In the Indo-European languages, most words for “mother,” “father,” “son,” and “daughter” are very old—most (rather than all), because some have been replaced by their rivals. Thus, Latin filia “daughter” is the feminine of filius “son,” and filius has nothing to do with son, which is indeed ancient. The words for “father” and “mother” are especially stable, though even they may disappear under the attack of baby words. In English, dad ~daddy coexists with father, but Gothic, a fourth-century Germanic language, had only atta for “male parent,” seemingly a baby word, like Russian tyatya and Hittite tata, among others. Substitute d for t, and tyata will be almost indistinguishable from daddy.
The puzzling thing is that atta, in exactly this form, has been recorded in many languages, not only Indo-European. Sometimes this complex means “father,” sometimes “mother,” and sometimes “sister.” Many people will recognize the title Atatürk “father of the Turks” and Attila, the name of the fifth-century ruler of the Huns. Although Hunnish, he became known under the Gothic name that meant “Daddy.” Like other dictators with unlimited authority, he wanted to be known as the great parent of his tribe (or nation). The part –ila in his name is a diminutive suffix, related to –ula in Latin ursula “little she-bear,” here probably a sign of endearment (something like “our beloved father”). It is not related to but has the same meaning as the Modern English suffix –ling, which will reemerge in this story.
The existence of such words throws a curious light on the problem of cognates, or congeners. Why did so many languages have nearly the same name for a close relative? Those words are hardly related across language borders. It is even more unlikely that we are dealing with so-called migratory words or borrowings. Even though all infants babble in the same way, it is amazing how many identical baby words for “father” exist all over the world. Surely, a proto-word meaning “father” did not exist half a million years ago.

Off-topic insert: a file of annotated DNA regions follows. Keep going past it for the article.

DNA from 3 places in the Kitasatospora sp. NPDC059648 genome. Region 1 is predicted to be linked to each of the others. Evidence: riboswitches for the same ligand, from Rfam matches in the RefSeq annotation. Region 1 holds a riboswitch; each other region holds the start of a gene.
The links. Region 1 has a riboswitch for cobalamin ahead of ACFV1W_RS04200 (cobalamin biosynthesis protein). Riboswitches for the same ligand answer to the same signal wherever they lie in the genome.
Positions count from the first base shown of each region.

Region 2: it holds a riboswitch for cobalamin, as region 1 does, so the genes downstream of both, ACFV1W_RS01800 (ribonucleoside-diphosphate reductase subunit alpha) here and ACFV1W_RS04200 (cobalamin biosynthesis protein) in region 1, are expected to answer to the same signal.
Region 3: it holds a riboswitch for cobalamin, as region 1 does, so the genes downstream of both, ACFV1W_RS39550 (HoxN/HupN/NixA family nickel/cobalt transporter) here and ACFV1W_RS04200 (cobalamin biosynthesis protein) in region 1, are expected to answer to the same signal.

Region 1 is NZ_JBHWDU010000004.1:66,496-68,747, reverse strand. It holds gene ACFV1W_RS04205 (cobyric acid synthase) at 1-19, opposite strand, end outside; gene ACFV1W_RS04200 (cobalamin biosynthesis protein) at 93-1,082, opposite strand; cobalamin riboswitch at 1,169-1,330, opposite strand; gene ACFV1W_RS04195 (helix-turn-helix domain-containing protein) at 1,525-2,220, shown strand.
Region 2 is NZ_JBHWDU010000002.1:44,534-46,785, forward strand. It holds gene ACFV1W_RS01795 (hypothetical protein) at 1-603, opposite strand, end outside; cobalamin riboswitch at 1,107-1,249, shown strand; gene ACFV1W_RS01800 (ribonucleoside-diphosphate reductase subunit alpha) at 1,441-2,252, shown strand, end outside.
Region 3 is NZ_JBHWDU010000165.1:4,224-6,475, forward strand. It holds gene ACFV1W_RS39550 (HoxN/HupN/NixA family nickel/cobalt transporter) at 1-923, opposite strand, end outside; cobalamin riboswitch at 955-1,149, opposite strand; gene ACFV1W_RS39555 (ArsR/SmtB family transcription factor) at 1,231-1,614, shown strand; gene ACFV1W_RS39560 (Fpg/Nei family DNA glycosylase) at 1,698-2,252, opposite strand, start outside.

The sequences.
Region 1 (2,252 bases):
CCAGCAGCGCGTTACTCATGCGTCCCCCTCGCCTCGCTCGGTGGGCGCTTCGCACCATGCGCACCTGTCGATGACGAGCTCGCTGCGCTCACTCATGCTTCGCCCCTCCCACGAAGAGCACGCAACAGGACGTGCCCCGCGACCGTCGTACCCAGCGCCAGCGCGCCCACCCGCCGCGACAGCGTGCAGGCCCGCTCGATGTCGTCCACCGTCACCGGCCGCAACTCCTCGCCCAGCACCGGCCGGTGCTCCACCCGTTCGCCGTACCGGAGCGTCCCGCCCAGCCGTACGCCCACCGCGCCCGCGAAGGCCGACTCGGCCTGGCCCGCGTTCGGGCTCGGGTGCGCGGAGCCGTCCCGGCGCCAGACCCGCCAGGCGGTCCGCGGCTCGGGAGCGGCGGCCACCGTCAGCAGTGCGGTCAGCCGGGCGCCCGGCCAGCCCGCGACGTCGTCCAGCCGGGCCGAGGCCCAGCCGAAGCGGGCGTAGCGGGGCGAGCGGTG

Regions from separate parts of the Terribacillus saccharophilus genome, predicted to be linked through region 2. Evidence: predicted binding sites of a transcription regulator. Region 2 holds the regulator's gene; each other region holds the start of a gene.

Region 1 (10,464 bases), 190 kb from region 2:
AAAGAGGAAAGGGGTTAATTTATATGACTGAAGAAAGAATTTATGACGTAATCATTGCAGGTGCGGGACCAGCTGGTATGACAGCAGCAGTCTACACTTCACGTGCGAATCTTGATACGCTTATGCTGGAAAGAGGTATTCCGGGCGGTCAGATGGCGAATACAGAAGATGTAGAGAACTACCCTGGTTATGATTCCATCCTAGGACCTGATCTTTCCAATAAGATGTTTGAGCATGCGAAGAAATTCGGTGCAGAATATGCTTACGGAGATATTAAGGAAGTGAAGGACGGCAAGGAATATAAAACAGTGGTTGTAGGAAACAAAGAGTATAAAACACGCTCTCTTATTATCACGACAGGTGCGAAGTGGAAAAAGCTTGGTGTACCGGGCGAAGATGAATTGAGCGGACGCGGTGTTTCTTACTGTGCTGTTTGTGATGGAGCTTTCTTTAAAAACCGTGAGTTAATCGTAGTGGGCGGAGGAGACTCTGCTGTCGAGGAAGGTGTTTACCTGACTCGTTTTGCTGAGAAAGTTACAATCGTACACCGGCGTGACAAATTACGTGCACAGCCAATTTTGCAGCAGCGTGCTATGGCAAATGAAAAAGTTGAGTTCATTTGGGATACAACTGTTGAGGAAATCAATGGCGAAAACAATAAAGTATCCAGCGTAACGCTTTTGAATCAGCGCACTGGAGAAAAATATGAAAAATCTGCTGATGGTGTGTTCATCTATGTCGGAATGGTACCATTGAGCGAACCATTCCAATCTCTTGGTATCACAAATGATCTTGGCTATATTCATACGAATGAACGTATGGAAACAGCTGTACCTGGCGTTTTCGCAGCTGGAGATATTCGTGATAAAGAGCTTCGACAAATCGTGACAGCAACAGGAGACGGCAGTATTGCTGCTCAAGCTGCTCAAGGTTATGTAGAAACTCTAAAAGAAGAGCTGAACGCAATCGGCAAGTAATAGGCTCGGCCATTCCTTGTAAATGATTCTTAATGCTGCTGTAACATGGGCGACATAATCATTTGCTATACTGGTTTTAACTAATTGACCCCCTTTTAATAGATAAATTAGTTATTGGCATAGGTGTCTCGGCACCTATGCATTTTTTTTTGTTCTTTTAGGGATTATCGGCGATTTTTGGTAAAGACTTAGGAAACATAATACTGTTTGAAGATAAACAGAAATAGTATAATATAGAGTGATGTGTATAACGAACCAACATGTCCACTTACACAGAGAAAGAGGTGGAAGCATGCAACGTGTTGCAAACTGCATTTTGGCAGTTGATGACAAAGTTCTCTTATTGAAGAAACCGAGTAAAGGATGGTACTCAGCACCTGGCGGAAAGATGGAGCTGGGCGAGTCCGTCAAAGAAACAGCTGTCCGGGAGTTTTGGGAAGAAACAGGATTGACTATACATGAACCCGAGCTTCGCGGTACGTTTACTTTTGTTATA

In the past, forming a family in Europe was a strongly regularized procedure, and it is still such in many parts of the world. Hence a multitude of words for every member of a large family: “maternal uncle” versus “paternal uncle,” “married woman in relation to her mother-in law” versus “married woman in relation to her father-in law,” “two men married to sisters”—people needed a term for everybody. English has lost all the complex terms of the past. It is enough to add “in-law,” to produce the entire panoply of parents, brothers, and sisters. Only cousin, a borrowed word, is still with us. A study of kin terms is a flourishing branch of etymology and of anthropological linguistics.
Child is not a kin term, and one cannot expect uniformity in the coining of this word across the globe or even in related languages. Some such names are clever and simple. The German for “child” is Kind, recognizable to English speakers from Kindergarten. The word must have arisen with the sense “belonging to or born to one’s kin.” Engl. kind, as in one of a kind and the indispensable kind of is an obvious cognate of German Kind. In the past, the English noun kind meant “birth, descent” (compare kith and kin). Likewise, the related adjective kind meant “natural” or “native” (as in kindly Scot). A close semantic neighbor of German Kind is Scots bairn “one born,” derived from the verb bear “to give birth.” Child has an ascertainable etymology. Its root shows in Gothic and means “womb.” Thus, child is the fruit of the womb. This makes perfect sense.